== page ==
Now, if I could only free myself from this runny nose, headache, fatigue, and sneezing, I’d be batting 500…

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Biden, ethics, healthcare, law, obits

Texas and Maryland… diametrically opposed on the issue of abortion…

It’s Monday morning, and it’s already been an interesting day. First, I woke up to some sad news. My cousin’s beautiful wife, Chris, passed away. I knew she had been sick, and last year, there were updates on Facebook about her cancer journey. As I don’t live in the United States and am not that close to most of my family members, I didn’t know that her health had declined. Her daughter posted a beautiful message… and in just a few days, that same daughter will be getting married. She wrote that her mother will have the “best” seat at the wedding. I’m sure that brings her some comfort during this sad time.

My cousin and his family are mostly conservative Christians. I’m pretty certain that they are pro-life, when it comes to the abortion debate. It always fascinates when I think about how we share family, but turn out so differently. I used to be more conservative than I am now, but I have always felt the decision to be pregnant is a personal one. I have never been pregnant, but if I ever did get pregnant, I doubt I would choose to have an abortion. But I can’t say that I never would, because I can think of a lot of reasons why someone would make that choice– reasons that are no one else’s business.

In my case, I would probably choose abortion if I got raped, or if I had some kind of medical issue that made being pregnant especially dangerous. I would also consider abortion if the developing fetus had a condition that would make being born painful or cruel. And, having worked in maternal and child health, and having briefly done work with people who weren’t ready to be parents, I can see why abortion might be a wise choice for some. But… I can also see why some people are against abortion, and why some would not consider it under any circumstances. I just think this should be a personal and private choice. Fortunately, I am now at the end of my fertile time… not quite menopausal, but Aunt Flow is visiting a lot less often these days. It’s been nice not to have her around so often.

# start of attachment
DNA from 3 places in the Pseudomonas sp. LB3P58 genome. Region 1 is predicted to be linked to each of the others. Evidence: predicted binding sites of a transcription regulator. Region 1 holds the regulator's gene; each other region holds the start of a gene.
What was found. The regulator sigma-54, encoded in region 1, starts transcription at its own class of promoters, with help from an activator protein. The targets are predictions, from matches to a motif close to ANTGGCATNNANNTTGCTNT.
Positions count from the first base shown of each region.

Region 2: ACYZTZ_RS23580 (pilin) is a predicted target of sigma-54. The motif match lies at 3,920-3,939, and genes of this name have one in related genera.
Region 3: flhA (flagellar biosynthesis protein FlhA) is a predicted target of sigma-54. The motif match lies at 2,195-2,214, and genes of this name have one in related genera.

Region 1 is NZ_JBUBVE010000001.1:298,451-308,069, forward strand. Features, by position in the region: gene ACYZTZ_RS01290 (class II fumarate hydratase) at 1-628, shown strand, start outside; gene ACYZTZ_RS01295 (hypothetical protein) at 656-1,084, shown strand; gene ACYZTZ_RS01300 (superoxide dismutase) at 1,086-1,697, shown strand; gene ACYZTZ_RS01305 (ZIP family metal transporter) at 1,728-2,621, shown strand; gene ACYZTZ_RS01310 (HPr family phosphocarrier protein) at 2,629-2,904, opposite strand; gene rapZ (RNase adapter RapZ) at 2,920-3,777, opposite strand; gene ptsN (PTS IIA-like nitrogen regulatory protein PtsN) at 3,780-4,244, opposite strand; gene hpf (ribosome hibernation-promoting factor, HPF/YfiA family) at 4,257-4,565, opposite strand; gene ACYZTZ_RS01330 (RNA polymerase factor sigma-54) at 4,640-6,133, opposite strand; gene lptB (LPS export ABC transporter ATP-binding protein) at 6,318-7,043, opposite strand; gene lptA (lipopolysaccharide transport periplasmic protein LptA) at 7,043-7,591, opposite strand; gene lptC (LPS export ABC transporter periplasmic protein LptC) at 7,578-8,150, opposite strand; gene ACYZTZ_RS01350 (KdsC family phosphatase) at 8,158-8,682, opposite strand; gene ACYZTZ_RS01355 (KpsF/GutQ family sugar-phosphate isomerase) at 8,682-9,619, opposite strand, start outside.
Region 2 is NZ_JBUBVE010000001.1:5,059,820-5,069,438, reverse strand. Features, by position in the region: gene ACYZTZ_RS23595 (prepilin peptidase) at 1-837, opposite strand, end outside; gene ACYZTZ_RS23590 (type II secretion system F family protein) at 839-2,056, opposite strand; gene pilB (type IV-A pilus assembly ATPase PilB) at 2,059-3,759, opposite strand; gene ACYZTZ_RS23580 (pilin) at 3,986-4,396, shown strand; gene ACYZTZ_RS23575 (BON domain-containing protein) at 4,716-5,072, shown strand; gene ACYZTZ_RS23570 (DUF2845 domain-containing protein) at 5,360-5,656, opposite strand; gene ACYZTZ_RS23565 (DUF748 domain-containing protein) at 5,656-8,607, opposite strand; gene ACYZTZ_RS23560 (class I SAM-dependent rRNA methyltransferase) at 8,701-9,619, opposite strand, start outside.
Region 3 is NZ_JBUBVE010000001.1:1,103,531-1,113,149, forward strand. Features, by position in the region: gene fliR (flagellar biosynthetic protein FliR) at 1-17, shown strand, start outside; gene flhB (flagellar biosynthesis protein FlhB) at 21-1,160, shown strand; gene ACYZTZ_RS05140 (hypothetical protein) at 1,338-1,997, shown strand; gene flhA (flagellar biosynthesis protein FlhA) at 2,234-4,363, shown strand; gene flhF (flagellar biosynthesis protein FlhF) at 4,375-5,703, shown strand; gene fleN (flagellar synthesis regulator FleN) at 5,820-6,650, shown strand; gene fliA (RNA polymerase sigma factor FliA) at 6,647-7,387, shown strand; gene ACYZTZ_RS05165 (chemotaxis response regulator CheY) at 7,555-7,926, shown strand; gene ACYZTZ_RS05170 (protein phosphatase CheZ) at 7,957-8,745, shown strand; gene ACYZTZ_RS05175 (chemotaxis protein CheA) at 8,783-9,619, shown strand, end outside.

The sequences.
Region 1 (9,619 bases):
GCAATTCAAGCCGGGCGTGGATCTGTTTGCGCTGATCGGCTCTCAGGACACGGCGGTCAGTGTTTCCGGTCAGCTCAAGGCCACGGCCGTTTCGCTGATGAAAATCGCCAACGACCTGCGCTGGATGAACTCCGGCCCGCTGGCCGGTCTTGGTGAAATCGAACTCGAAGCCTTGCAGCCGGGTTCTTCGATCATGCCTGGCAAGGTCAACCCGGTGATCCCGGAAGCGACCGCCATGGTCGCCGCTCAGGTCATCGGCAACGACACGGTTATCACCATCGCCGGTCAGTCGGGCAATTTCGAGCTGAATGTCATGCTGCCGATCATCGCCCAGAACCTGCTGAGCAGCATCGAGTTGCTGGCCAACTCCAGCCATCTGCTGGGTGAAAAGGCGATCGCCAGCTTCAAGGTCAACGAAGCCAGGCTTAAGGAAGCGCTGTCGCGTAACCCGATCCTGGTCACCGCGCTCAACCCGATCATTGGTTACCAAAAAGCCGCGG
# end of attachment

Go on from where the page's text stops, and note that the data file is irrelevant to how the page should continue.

I am relieved that Mr. Biden’s Supreme Court Justice pick, Judge Kentaji Brown Jackson, has been confirmed to the Supreme Court and will be taking Justice Stephen Breyer’s place this summer, when he retires. I know the liberals are still a minority in the Supreme Court, but at least there’s one more vote that might make protecting women’s health more likely. I believe that abortion is women’s healthcare– especially when her mental or physical health is at stake due to pregnancy.

Within the last twelve hours, I read a couple of interesting news stories about abortion in two states. Yesterday, Gocha Allen Ramirez, the district attorney in Starr County, Texas, declined to prosecute 26 year old Lizelle Herrera, a woman who had been charged with murder over a self-induced abortion. Ms. Herrera was released from jail on a $500,000 bond, having spent three days locked up after it was discovered that she had performed an abortion on herself. Although Texas has some of the most restrictive and, frankly, brutal anti-abortion laws in the country, state law is very clear that pregnant people who get abortions cannot be criminally prosecuted. Instead, abortion providers are prosecuted. Texas also passed a law last September that allows private citizens to bring lawsuits against anyone who aids someone in getting an abortion. Texas physicians are also forbidden from giving abortion-inducing medication to any pregnant person who is more than seven weeks along.